• 2016-2016 Principle Investigator. Engineering and Physical Sciences Research Council Network for Antimicrobial Resistance and Infection Prevention (NAMRIP) Pump-priming. Fighting superbugs on the home front: becoming an ecological citizen in your bathroom. £19,723
  • 2016-2016 Co-investigator. Arts and Humanities Research Council, Connected Communities. Protein Pressures for AHRC Utopia Fair. £14,867
  • 2016-2016 Principle Investigator. Engineering and Physical Sciences Research Council Network for Antimicrobial Resistance and Infection Prevention (NAMRIP) Pump-priming. Preventing the spread of infection in hospital care settings: health professions, the agency of microbes and imaging tracking technology. £15,497
  • 2015-2020 Member of steering group University Strategic Research Group (USRG) for Network for Antimicrobial Resistance and Infection Prevention (NAMRIP) £20 000 per year, for five years. University of Southampton USRG Fund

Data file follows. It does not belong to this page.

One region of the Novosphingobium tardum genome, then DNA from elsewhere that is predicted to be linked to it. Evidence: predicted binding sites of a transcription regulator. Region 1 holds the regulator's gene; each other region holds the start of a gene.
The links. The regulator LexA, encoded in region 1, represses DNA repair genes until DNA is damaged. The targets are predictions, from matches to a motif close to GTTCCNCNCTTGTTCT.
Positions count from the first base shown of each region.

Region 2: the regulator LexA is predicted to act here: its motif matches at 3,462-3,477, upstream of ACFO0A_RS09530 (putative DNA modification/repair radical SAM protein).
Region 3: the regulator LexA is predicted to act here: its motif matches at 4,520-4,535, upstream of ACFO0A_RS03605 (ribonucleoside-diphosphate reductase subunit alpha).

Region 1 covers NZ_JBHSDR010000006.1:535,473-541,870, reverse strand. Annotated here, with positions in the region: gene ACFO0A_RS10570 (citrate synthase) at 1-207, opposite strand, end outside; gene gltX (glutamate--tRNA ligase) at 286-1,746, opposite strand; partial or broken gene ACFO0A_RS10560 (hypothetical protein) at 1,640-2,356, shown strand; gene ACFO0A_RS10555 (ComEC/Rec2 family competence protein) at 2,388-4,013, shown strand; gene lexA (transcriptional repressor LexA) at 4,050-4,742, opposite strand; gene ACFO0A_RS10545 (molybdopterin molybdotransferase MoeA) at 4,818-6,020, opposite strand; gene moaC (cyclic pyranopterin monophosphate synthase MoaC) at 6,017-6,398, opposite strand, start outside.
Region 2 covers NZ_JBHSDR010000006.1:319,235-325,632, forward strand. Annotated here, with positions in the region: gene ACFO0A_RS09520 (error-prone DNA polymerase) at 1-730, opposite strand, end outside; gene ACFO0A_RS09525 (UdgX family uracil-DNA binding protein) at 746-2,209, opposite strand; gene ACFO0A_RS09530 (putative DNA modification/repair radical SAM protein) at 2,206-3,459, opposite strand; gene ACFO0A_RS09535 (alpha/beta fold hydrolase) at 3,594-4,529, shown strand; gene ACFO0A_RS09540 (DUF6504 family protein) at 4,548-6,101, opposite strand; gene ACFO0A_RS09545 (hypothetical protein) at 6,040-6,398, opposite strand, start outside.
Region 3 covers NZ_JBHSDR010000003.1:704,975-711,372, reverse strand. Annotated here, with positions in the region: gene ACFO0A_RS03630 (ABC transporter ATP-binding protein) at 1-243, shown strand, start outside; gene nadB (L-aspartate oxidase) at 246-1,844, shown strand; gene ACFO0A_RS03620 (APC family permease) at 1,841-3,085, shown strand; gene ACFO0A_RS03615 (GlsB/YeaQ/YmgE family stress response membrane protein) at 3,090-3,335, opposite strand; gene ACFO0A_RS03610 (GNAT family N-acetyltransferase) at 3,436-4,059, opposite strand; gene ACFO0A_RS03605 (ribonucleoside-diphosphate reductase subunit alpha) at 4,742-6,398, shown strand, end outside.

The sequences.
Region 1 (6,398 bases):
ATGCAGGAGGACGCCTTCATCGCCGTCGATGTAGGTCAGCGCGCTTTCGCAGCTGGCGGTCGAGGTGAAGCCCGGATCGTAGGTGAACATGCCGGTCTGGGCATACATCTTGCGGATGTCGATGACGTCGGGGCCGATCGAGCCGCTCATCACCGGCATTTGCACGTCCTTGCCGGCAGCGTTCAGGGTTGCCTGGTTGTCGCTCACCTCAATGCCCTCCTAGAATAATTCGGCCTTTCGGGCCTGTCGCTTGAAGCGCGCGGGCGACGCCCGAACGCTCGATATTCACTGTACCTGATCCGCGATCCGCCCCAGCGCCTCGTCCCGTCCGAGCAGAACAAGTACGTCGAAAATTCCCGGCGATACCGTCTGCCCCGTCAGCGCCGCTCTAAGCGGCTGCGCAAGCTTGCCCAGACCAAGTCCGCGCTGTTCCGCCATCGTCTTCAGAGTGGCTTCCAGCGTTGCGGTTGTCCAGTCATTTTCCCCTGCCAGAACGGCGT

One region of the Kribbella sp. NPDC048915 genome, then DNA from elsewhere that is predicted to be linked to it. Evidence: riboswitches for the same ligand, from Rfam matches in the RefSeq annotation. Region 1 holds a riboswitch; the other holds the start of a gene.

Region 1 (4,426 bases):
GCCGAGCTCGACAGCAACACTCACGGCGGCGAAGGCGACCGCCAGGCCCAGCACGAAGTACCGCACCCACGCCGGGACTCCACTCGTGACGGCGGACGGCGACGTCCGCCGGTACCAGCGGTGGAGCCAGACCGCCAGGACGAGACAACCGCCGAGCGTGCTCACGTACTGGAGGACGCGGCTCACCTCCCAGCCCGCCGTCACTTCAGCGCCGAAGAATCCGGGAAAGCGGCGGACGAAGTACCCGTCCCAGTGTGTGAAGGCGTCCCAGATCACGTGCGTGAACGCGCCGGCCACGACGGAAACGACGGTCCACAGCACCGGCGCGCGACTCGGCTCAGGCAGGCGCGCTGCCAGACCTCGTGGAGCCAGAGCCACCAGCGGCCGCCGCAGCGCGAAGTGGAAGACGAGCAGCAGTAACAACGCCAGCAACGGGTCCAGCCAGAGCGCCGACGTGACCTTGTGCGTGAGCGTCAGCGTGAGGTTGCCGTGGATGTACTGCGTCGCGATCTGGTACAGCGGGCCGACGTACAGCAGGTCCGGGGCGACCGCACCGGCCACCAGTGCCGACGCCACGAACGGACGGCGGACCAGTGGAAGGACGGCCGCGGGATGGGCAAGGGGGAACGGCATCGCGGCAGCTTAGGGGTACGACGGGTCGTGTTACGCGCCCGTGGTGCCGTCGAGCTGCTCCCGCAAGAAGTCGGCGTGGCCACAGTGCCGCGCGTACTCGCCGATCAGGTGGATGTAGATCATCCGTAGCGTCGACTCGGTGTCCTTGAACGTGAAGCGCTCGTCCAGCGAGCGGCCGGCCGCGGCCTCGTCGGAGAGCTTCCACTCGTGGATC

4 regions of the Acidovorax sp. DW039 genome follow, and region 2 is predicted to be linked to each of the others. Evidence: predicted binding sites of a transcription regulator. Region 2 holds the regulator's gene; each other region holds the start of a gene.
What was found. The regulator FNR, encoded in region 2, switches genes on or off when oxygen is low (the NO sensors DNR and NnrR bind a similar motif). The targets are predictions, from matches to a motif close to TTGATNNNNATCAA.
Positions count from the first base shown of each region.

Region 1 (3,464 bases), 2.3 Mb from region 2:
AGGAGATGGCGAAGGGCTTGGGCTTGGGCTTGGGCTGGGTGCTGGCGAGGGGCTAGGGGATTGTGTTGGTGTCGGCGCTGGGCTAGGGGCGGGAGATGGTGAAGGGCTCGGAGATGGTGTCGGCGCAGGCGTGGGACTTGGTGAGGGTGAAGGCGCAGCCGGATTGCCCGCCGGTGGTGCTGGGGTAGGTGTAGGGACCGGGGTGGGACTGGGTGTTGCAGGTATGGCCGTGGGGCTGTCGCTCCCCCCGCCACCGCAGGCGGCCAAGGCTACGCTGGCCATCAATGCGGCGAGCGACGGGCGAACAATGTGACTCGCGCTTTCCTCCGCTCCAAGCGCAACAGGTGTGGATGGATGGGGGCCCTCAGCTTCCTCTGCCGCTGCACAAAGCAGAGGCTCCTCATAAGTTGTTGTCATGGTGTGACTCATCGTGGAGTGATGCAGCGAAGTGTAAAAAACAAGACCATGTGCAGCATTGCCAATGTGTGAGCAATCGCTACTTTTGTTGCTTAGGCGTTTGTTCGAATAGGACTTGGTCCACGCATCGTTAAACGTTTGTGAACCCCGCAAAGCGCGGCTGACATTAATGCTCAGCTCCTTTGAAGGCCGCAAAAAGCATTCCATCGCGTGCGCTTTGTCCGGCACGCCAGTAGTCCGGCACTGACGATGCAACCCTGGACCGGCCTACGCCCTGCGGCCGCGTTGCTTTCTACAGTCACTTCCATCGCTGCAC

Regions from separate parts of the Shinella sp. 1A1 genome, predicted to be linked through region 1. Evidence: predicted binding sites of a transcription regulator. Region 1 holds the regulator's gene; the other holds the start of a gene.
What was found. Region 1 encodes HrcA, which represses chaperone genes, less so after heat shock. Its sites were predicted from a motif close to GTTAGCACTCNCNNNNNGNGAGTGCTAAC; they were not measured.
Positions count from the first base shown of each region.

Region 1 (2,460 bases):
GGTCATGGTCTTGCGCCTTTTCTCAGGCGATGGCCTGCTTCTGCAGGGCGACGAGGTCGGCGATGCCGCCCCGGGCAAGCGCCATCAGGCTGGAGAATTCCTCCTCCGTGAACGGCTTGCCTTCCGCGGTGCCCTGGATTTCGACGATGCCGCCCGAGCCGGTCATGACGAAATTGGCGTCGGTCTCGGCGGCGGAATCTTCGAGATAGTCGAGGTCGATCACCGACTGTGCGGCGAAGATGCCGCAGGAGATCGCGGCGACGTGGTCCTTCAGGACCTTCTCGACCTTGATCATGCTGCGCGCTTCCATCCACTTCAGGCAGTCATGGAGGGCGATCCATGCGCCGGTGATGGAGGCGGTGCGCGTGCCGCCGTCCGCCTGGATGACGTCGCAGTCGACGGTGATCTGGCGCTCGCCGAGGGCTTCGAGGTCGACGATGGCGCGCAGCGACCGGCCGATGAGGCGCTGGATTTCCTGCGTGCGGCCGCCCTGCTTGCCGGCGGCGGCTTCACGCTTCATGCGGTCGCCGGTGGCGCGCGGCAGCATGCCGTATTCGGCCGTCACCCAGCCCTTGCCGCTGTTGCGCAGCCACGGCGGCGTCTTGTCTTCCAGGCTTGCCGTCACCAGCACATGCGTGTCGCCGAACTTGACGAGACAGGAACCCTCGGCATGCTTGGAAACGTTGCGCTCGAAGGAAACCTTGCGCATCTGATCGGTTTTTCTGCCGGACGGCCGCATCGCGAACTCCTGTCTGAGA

• 2015-2017 Co-Investigator and Leader of theme: Behaviour within and beyond the health care setting NAMRA – Network for Antimicrobial Resistance Action. With Professor T. Leighton (PI), Keevil B., Eason R., Huang Y., Read R., Wood R., Attard G., Frey J., Voegeli D. Engineering and Physical Sciences Research Council £868,704 (80% FEC).
  • 2014-2017 Co-investigator with Reyner K*. (PI), Main D*., Whay B*., Roe E., Haase A**., Scrase A*. Improving dairy cattle welfare: promoting uptake of veterinary advice. £109,816 *Veterinary Science, University of Bristol **Policy Studies, University of Bristol.